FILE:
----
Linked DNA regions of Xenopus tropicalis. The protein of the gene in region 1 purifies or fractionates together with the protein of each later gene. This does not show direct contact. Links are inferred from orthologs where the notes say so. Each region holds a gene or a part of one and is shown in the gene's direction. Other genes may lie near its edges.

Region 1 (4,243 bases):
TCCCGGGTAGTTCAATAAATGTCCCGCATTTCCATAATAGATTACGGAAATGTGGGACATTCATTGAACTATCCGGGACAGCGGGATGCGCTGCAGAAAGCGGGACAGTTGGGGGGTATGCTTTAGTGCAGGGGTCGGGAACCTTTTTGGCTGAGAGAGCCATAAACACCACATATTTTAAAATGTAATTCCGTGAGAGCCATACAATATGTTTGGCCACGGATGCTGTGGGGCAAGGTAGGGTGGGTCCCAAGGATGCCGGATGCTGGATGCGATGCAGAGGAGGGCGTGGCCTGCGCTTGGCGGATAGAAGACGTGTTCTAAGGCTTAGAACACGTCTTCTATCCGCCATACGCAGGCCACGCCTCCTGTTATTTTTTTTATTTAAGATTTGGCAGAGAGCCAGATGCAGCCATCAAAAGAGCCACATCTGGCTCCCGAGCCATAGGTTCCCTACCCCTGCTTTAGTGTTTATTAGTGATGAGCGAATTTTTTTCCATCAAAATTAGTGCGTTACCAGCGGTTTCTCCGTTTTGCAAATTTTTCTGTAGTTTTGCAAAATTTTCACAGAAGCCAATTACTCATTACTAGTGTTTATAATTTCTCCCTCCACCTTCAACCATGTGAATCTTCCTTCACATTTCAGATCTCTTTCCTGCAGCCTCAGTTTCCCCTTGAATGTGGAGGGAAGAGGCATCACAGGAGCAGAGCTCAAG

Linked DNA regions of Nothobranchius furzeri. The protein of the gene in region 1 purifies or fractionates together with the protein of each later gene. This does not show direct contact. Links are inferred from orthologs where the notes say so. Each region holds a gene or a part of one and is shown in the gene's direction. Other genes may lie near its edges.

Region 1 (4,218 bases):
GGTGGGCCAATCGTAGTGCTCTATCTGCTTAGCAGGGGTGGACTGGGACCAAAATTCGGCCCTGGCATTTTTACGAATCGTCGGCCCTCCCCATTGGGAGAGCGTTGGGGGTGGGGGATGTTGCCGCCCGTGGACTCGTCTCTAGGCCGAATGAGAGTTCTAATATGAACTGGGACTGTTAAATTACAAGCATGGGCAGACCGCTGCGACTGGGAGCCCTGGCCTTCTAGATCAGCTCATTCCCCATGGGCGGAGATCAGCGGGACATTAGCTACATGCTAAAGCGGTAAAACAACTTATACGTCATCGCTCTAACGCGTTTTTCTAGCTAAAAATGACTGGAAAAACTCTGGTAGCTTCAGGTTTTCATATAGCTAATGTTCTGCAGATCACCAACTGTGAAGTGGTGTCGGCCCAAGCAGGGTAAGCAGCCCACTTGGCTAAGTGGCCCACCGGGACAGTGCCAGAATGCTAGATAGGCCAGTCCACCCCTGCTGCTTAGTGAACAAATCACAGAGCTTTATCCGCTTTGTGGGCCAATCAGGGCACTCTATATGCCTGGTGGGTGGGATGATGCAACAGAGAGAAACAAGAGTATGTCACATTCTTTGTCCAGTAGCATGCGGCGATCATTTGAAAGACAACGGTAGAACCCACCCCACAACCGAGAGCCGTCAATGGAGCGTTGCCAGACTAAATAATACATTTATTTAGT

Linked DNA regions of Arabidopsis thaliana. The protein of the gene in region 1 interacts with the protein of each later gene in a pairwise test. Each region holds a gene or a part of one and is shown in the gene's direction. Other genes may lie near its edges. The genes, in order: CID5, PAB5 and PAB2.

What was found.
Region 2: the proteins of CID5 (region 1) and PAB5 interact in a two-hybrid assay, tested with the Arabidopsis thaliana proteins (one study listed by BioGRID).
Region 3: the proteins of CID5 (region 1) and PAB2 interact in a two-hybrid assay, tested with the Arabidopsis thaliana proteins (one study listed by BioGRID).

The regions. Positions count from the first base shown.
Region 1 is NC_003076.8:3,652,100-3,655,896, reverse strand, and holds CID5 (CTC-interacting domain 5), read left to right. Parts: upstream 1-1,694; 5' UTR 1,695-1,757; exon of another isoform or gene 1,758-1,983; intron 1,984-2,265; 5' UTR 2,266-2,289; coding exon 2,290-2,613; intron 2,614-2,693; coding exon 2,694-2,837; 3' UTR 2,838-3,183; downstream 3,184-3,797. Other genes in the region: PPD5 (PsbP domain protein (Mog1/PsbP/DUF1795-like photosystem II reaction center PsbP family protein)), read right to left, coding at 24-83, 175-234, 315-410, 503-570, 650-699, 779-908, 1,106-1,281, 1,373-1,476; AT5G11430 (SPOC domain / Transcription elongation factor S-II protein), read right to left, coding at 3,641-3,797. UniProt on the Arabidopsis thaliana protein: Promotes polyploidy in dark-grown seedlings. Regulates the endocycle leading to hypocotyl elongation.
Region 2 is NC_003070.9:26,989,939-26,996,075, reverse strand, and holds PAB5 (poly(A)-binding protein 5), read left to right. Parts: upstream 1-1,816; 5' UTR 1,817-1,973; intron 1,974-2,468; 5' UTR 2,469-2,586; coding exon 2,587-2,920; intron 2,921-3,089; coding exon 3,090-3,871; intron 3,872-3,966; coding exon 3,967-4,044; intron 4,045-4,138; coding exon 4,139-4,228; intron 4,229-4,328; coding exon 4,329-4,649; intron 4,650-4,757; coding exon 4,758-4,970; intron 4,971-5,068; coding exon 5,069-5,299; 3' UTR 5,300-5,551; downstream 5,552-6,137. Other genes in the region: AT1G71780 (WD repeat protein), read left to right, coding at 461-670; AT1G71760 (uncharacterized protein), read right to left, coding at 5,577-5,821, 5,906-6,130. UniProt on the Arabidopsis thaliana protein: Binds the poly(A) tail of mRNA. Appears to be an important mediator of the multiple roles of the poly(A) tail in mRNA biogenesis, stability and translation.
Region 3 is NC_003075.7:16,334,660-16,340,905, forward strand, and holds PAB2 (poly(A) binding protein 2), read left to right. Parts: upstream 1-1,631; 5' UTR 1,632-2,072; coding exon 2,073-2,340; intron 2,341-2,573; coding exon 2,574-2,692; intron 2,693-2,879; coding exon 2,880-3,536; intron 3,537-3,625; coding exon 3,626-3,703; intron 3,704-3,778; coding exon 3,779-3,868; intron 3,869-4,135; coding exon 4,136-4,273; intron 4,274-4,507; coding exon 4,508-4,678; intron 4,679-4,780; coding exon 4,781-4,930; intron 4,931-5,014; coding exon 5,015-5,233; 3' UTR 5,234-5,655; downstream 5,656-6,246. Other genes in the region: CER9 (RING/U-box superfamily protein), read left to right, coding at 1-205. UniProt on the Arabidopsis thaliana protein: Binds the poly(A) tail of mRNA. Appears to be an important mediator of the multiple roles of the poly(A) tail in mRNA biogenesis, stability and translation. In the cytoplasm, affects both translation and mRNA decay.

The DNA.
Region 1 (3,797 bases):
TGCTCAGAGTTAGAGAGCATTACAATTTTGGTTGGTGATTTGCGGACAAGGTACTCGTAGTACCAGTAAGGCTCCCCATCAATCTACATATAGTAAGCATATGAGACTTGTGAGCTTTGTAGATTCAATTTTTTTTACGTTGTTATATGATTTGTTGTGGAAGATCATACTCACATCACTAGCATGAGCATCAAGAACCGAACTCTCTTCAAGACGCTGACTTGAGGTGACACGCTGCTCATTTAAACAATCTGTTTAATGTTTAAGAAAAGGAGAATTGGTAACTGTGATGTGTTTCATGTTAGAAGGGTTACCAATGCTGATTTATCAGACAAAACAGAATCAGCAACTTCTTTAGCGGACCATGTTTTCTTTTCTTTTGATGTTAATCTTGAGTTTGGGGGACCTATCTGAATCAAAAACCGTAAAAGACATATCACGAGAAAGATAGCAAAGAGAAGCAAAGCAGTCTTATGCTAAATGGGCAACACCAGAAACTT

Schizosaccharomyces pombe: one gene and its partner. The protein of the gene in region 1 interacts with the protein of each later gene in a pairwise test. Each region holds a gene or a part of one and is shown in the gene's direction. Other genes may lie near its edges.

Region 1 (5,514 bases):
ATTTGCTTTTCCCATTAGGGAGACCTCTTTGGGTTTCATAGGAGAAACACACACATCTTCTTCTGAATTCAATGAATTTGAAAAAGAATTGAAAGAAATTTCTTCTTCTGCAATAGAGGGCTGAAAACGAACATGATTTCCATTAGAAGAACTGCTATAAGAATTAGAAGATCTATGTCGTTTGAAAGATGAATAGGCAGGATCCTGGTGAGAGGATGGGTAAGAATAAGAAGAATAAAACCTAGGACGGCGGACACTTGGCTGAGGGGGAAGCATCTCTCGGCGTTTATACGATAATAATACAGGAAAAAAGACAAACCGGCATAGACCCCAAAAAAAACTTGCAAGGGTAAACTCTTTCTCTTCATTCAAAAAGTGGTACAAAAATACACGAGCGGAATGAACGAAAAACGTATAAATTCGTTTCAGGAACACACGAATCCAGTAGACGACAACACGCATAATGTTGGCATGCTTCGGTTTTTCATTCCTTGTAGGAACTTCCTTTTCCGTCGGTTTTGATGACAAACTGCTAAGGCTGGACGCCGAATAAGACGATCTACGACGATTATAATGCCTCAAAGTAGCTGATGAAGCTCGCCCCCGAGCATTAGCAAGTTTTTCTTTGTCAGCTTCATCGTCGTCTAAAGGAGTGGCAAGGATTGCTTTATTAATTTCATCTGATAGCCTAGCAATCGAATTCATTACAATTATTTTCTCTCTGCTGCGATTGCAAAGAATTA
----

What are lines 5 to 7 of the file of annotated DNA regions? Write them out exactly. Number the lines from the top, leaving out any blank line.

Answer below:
Region 1 (4,218 bases):
GGTGGGCCAATCGTAGTGCTCTATCTGCTTAGCAGGGGTGGACTGGGACCAAAATTCGGCCCTGGCATTTTTACGAATCGTCGGCCCTCCCCATTGGGAGAGCGTTGGGGGTGGGGGATGTTGCCGCCCGTGGACTCGTCTCTAGGCCGAATGAGAGTTCTAATATGAACTGGGACTGTTAAATTACAAGCATGGGCAGACCGCTGCGACTGGGAGCCCTGGCCTTCTAGATCAGCTCATTCCCCATGGGCGGAGATCAGCGGGACATTAGCTACATGCTAAAGCGGTAAAACAACTTATACGTCATCGCTCTAACGCGTTTTTCTAGCTAAAAATGACTGGAAAAACTCTGGTAGCTTCAGGTTTTCATATAGCTAATGTTCTGCAGATCACCAACTGTGAAGTGGTGTCGGCCCAAGCAGGGTAAGCAGCCCACTTGGCTAAGTGGCCCACCGGGACAGTGCCAGAATGCTAGATAGGCCAGTCCACCCCTGCTGCTTAGTGAACAAATCACAGAGCTTTATCCGCTTTGTGGGCCAATCAGGGCACTCTATATGCCTGGTGGGTGGGATGATGCAACAGAGAGAAACAAGAGTATGTCACATTCTTTGTCCAGTAGCATGCGGCGATCATTTGAAAGACAACGGTAGAACCCACCCCACAACCGAGAGCCGTCAATGGAGCGTTGCCAGACTAAATAATACATTTATTTAGT

Linked DNA regions of Arabidopsis thaliana. The protein of the gene in region 1 interacts with the protein of each later gene in a pairwise test. Each region holds a gene or a part of one and is shown in the gene's direction. Other genes may lie near its edges. The genes, in order: CID5, PAB5 and PAB2.